From TPM:

Attorney General Eric Holder is “firmly committed” to nixing anti-Muslim material from law enforcement training, former U.S. Attorney for the District of Oregon, Dwight C. Holton said Wednesday.

Holton, who was U.S. Attorney when the FBI arrested the so-called Christmas tree bomber, said that he spoke specifically with Holder about the “egregiously false” training that took place at the FBI’s training headquarters at Quantico and at a U.S. Attorney’s office in Pennsylvania, which was first reported on by Wired.

“I want to be perfectly clear about...

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Just FYI:

In order to meet a preliminary deadline for The Hollow Center (St Martin's Press, October 2012), I will not be writing my column this week or next week.

This week's syndicated column:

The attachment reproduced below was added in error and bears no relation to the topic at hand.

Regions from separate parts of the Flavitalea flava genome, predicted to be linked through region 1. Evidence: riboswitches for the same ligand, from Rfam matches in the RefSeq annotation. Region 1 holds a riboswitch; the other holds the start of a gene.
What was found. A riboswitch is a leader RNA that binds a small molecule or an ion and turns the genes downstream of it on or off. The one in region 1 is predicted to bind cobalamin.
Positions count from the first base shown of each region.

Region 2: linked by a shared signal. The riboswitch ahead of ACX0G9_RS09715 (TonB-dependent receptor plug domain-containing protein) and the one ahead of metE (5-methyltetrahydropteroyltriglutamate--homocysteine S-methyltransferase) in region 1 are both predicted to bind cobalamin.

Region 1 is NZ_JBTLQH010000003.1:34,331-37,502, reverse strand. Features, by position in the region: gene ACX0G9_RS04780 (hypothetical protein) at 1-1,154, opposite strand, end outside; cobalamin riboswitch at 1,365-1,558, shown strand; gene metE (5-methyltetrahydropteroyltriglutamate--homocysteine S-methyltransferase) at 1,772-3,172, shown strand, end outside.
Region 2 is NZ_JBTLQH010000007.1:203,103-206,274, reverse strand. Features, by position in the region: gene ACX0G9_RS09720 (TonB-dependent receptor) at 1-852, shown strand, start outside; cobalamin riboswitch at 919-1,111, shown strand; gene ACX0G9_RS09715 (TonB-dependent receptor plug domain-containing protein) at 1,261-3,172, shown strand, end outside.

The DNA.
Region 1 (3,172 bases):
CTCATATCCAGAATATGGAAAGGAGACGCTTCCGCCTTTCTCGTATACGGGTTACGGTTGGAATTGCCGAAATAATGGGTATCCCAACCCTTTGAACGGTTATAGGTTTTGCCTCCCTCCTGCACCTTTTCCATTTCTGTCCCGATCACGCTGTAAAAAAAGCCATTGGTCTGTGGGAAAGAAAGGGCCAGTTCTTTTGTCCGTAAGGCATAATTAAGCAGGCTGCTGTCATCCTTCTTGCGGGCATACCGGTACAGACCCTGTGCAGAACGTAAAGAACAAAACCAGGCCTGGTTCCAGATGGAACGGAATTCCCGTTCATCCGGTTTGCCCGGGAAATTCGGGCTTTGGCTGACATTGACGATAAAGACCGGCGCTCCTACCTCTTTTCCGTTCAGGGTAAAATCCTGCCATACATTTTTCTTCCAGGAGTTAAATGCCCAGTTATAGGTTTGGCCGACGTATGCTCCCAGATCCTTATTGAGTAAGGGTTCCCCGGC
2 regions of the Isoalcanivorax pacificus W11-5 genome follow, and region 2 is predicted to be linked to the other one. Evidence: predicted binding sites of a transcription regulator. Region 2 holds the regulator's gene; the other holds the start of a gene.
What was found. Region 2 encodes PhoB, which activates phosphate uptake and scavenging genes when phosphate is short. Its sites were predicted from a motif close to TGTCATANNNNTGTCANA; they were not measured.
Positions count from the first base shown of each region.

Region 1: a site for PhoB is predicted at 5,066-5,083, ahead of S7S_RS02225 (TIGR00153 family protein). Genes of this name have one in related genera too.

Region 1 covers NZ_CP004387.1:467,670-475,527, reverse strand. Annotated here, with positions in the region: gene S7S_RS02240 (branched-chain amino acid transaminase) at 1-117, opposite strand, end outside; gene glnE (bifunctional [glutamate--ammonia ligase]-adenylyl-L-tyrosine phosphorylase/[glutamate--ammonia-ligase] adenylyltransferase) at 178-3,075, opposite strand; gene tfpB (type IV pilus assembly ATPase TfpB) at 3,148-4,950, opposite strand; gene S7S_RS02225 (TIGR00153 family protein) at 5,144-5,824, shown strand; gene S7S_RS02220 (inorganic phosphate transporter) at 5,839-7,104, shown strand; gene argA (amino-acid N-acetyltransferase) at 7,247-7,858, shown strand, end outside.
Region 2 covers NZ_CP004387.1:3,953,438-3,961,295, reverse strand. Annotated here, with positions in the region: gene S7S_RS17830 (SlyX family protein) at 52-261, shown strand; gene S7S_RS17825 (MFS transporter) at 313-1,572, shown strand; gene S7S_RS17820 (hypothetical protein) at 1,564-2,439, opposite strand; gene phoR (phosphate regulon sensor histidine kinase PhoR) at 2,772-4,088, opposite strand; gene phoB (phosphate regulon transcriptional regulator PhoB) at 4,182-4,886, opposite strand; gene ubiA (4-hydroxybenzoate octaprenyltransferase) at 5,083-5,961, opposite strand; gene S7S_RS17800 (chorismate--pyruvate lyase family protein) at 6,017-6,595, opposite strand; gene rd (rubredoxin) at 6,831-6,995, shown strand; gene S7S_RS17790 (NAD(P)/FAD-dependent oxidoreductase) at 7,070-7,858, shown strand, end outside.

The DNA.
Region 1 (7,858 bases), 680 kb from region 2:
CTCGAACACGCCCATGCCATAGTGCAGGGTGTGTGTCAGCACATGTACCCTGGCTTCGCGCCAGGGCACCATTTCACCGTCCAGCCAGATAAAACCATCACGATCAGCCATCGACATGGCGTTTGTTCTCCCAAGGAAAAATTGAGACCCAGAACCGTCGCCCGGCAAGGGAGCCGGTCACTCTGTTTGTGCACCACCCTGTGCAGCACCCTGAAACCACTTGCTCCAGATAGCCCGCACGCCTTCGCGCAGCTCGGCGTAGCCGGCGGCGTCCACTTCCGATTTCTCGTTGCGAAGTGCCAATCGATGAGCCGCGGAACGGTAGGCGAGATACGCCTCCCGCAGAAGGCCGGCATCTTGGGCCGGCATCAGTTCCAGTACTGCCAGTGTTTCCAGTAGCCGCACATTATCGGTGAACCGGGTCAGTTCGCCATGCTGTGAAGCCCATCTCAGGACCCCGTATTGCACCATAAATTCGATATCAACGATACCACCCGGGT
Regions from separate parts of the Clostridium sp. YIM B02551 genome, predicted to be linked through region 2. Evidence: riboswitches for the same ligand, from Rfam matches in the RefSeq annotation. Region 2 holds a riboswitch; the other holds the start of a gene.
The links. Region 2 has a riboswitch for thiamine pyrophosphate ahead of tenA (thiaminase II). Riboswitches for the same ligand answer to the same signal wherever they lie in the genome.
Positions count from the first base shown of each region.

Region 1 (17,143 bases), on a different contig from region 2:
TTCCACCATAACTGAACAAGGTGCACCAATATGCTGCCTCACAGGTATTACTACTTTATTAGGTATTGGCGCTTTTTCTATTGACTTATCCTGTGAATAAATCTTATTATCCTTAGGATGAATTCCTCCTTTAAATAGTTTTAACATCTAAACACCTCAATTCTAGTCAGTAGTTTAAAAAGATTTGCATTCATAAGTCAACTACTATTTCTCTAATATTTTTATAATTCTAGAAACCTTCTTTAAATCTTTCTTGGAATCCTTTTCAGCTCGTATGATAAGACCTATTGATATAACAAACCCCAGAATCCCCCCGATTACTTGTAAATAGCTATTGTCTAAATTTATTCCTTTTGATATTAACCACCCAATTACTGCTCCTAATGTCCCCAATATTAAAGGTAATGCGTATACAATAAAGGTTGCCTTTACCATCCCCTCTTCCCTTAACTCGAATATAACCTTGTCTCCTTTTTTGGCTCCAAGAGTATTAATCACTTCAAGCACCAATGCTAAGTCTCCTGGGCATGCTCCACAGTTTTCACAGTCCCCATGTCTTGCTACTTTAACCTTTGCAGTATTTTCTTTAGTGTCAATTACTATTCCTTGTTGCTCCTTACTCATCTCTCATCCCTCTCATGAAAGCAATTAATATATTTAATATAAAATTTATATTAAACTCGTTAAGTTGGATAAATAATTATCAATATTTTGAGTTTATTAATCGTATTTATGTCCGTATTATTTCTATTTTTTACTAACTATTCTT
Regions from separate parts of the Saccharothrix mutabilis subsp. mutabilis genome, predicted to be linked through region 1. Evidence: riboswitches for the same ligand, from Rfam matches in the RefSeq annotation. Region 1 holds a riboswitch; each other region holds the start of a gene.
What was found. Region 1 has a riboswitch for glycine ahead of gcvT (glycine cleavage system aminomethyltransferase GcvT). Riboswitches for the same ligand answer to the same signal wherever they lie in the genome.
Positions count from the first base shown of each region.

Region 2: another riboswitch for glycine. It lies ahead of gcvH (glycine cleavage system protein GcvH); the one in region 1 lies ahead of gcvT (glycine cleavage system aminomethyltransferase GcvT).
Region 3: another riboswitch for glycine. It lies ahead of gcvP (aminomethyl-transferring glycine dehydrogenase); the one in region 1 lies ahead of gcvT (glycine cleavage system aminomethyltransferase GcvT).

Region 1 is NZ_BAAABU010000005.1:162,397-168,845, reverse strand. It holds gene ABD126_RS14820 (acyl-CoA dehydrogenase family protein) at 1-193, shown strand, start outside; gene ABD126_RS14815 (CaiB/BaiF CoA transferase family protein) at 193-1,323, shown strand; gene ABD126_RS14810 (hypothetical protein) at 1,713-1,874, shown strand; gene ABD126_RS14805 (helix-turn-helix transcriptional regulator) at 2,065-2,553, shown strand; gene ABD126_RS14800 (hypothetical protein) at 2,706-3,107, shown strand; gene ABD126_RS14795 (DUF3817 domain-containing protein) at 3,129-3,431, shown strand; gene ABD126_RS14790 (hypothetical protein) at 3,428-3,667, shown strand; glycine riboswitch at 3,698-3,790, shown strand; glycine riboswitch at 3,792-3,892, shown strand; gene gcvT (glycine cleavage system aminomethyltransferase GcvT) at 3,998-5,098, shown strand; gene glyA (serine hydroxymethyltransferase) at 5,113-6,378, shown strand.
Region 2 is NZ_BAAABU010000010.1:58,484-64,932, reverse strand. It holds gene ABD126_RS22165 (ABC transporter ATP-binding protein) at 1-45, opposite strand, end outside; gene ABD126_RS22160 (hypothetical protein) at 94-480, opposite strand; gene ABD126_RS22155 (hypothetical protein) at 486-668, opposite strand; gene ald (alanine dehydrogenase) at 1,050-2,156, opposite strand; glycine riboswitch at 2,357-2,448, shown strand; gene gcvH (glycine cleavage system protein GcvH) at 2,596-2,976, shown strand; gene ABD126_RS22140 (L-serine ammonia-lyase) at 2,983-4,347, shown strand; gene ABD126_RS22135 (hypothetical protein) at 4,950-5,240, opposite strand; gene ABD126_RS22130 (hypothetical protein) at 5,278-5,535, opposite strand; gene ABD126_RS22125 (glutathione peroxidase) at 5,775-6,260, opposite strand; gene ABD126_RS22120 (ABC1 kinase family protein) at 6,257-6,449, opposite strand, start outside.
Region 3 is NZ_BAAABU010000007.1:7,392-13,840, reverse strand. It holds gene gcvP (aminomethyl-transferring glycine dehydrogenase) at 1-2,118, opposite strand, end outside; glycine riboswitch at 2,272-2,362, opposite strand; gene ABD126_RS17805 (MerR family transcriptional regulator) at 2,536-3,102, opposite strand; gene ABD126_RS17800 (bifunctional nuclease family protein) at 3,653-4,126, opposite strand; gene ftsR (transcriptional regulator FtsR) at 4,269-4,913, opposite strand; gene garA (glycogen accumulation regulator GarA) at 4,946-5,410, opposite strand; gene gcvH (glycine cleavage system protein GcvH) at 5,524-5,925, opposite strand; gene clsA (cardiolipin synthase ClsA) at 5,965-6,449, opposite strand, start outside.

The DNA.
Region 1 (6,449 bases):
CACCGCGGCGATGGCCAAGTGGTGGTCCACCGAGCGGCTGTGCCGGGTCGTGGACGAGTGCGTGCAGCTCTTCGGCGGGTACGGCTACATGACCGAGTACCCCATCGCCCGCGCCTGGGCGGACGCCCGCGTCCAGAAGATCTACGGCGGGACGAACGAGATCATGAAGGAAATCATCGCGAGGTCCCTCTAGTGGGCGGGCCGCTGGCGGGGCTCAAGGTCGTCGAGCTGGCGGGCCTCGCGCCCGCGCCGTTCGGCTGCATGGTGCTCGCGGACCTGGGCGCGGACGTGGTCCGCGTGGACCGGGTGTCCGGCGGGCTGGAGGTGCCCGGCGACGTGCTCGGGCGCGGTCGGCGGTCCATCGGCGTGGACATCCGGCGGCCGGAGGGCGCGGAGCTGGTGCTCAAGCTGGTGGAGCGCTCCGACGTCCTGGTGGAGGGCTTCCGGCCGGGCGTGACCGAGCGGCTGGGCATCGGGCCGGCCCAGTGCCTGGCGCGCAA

I am looking at a reproduction of an old engraving of Jerusalem's Church of the Holy Sepulcher. It is in Bat Ye'or's book "The Dhimmi," which collects primary documents from history to chronicle the impact of Islamic law on non-Muslims through the centuries.

What is notable about the image, which is based on an 1856 photograph, is that the church, said to be at the site of Jesus Christ's crucifixion and burial, has no cross and no belfry. Stripped of its Christian symbols, the church stood in compliance with the Islamic law and traditions of the Ottoman (Turkish) Empire, which ruled Jerusalem at the time.

I went back to the book to find this image for a reason. It had to do with last weekend's massacre of two dozen Coptic Christians in Cairo by Egyptian military and street mobs, which also left hundreds wounded. The unarmed Copts were protesting the destruction of yet another church in Egypt, St. George's, which on Sept. 30 was set upon by thousands...

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Lauchlin Currie of the US Treasury Department, the Federal Reserve, the White House -- and the Kremlin